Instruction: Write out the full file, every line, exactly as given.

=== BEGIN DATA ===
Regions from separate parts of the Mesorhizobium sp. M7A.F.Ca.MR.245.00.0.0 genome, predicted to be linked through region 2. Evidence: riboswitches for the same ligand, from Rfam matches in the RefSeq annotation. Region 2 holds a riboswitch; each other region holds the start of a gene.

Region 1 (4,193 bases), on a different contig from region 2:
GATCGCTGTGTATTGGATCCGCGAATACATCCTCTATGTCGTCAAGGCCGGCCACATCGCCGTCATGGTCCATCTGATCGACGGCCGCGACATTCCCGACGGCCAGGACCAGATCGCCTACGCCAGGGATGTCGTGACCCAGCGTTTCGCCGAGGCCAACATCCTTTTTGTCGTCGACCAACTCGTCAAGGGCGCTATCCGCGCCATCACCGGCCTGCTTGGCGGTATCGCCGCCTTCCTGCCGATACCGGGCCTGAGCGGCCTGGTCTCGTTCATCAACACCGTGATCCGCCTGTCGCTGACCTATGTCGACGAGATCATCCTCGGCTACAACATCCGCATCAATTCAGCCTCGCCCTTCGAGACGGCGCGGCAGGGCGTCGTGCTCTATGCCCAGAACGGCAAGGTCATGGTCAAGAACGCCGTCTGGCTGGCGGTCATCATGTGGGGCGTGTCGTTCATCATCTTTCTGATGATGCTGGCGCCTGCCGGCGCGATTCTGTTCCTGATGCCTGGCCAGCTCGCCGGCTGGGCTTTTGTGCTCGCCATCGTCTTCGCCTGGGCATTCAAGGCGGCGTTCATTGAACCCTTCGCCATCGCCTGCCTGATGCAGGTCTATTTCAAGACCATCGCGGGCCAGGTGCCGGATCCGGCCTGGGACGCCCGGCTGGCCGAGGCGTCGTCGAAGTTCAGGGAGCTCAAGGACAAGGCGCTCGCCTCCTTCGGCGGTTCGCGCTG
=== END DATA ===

Regions from separate parts of the Mesorhizobium sp. M7A.F.Ca.MR.245.00.0.0 genome, predicted to be linked through region 2. Evidence: riboswitches for the same ligand, from Rfam matches in the RefSeq annotation. Region 2 holds a riboswitch; each other region holds the start of a gene.

Region 1 (4,193 bases), on a different contig from region 2:
GATCGCTGTGTATTGGATCCGCGAATACATCCTCTATGTCGTCAAGGCCGGCCACATCGCCGTCATGGTCCATCTGATCGACGGCCGCGACATTCCCGACGGCCAGGACCAGATCGCCTACGCCAGGGATGTCGTGACCCAGCGTTTCGCCGAGGCCAACATCCTTTTTGTCGTCGACCAACTCGTCAAGGGCGCTATCCGCGCCATCACCGGCCTGCTTGGCGGTATCGCCGCCTTCCTGCCGATACCGGGCCTGAGCGGCCTGGTCTCGTTCATCAACACCGTGATCCGCCTGTCGCTGACCTATGTCGACGAGATCATCCTCGGCTACAACATCCGCATCAATTCAGCCTCGCCCTTCGAGACGGCGCGGCAGGGCGTCGTGCTCTATGCCCAGAACGGCAAGGTCATGGTCAAGAACGCCGTCTGGCTGGCGGTCATCATGTGGGGCGTGTCGTTCATCATCTTTCTGATGATGCTGGCGCCTGCCGGCGCGATTCTGTTCCTGATGCCTGGCCAGCTCGCCGGCTGGGCTTTTGTGCTCGCCATCGTCTTCGCCTGGGCATTCAAGGCGGCGTTCATTGAACCCTTCGCCATCGCCTGCCTGATGCAGGTCTATTTCAAGACCATCGCGGGCCAGGTGCCGGATCCGGCCTGGGACGCCCGGCTGGCCGAGGCGTCGTCGAAGTTCAGGGAGCTCAAGGACAAGGCGCTCGCCTCCTTCGGCGGTTCGCGCTG